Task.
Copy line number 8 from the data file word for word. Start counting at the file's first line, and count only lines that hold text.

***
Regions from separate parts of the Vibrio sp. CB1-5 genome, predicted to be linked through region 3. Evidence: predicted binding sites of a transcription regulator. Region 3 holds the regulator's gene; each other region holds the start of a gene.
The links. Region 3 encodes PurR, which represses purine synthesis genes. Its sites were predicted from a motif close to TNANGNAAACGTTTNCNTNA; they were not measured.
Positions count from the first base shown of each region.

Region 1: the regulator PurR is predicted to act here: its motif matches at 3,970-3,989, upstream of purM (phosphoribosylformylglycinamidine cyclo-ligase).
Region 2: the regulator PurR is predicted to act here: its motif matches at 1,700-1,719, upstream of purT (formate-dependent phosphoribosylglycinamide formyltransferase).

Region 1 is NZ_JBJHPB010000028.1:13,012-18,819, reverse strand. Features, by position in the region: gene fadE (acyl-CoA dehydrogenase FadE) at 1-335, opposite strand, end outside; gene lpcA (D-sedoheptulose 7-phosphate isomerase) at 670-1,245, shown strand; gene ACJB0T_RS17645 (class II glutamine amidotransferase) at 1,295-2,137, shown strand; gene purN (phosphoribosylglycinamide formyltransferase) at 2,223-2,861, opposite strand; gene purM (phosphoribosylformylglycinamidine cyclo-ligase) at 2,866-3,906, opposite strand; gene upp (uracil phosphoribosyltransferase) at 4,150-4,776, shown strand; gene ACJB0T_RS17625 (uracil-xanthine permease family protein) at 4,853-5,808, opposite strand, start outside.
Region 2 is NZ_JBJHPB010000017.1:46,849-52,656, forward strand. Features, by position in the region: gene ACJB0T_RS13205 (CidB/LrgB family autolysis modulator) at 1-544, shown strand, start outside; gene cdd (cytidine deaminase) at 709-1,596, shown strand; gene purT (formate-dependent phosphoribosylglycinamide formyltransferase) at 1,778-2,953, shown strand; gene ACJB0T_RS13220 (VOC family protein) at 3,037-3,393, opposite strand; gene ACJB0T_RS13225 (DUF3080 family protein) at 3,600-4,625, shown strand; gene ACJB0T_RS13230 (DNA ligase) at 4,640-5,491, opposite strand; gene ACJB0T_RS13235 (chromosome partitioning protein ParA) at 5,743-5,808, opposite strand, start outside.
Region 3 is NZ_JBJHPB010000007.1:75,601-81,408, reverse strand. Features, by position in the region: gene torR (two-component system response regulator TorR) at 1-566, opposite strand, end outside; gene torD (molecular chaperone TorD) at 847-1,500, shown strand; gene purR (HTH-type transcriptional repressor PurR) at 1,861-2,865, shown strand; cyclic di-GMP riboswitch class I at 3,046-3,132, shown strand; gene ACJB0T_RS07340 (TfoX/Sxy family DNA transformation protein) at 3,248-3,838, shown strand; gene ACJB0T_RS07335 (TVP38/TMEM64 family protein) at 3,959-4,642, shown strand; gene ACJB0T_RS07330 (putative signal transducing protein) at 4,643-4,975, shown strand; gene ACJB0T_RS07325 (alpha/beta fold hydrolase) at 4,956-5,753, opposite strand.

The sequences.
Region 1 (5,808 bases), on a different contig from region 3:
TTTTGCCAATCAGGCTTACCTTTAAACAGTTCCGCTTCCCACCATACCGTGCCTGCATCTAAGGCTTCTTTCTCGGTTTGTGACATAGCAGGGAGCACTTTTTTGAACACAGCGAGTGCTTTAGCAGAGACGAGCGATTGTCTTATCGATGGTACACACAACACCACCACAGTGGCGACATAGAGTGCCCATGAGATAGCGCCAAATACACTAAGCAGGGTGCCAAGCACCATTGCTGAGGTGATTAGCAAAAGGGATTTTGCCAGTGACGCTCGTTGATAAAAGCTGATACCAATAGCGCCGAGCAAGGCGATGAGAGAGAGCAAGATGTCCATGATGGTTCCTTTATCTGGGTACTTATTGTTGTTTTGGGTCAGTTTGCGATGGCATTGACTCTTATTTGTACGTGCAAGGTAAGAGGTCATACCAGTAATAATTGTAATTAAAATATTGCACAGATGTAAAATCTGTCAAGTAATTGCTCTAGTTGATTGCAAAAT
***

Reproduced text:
Region 3 is NZ_JBJHPB010000007.1:75,601-81,408, reverse strand. Features, by position in the region: gene torR (two-component system response regulator TorR) at 1-566, opposite strand, end outside; gene torD (molecular chaperone TorD) at 847-1,500, shown strand; gene purR (HTH-type transcriptional repressor PurR) at 1,861-2,865, shown strand; cyclic di-GMP riboswitch class I at 3,046-3,132, shown strand; gene ACJB0T_RS07340 (TfoX/Sxy family DNA transformation protein) at 3,248-3,838, shown strand; gene ACJB0T_RS07335 (TVP38/TMEM64 family protein) at 3,959-4,642, shown strand; gene ACJB0T_RS07330 (putative signal transducing protein) at 4,643-4,975, shown strand; gene ACJB0T_RS07325 (alpha/beta fold hydrolase) at 4,956-5,753, opposite strand.